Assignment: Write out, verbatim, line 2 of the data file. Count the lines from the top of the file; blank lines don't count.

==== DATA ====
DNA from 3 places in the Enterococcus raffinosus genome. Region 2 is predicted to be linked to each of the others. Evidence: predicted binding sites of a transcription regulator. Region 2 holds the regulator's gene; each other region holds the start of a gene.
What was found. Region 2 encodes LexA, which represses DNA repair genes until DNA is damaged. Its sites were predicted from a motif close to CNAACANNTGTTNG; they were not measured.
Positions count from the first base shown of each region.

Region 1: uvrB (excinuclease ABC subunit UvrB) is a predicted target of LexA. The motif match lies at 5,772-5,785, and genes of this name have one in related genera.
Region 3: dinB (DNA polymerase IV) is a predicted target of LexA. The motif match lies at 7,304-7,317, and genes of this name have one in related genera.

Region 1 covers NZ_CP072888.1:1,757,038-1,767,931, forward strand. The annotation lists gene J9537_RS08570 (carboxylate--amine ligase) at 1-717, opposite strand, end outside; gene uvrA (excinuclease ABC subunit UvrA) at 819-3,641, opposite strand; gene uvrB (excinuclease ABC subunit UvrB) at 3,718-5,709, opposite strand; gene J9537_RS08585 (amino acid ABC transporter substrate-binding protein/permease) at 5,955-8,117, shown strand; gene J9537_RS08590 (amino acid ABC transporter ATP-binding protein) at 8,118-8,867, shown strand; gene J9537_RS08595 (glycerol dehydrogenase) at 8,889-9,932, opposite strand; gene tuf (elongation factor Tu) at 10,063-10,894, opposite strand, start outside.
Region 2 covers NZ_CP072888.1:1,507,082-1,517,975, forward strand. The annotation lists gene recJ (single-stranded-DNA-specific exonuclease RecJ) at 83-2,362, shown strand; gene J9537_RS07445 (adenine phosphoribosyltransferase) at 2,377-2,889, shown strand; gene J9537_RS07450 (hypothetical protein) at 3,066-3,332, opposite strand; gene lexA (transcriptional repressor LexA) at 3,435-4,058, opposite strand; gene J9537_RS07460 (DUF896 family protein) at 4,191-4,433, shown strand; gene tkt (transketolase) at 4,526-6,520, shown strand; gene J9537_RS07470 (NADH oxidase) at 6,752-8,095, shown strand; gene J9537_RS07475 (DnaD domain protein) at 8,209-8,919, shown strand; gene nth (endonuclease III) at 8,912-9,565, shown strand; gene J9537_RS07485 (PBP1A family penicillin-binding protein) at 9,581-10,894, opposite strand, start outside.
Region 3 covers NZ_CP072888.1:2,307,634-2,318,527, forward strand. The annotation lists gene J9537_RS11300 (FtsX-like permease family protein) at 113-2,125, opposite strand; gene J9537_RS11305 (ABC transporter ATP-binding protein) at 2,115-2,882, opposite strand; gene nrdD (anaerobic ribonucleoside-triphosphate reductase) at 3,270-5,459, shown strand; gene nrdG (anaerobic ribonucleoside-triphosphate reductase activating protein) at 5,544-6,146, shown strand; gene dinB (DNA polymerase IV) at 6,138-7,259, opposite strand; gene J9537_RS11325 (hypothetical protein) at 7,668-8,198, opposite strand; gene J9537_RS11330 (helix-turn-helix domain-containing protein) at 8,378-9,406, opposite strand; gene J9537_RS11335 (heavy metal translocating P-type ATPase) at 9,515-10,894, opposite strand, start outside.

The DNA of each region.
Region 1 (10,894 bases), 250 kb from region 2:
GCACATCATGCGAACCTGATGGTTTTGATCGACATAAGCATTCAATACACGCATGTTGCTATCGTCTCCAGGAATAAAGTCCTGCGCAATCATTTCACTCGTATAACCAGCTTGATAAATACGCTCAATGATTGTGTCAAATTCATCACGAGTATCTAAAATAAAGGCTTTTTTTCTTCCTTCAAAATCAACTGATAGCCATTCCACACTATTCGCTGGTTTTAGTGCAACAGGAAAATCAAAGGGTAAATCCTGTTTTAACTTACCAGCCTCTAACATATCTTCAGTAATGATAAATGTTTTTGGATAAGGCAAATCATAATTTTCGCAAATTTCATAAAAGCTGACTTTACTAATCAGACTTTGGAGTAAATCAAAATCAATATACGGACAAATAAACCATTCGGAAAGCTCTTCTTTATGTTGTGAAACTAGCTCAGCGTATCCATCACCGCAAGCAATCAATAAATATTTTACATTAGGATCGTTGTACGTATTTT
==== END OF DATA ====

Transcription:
What was found. Region 2 encodes LexA, which represses DNA repair genes until DNA is damaged. Its sites were predicted from a motif close to CNAACANNTGTTNG; they were not measured.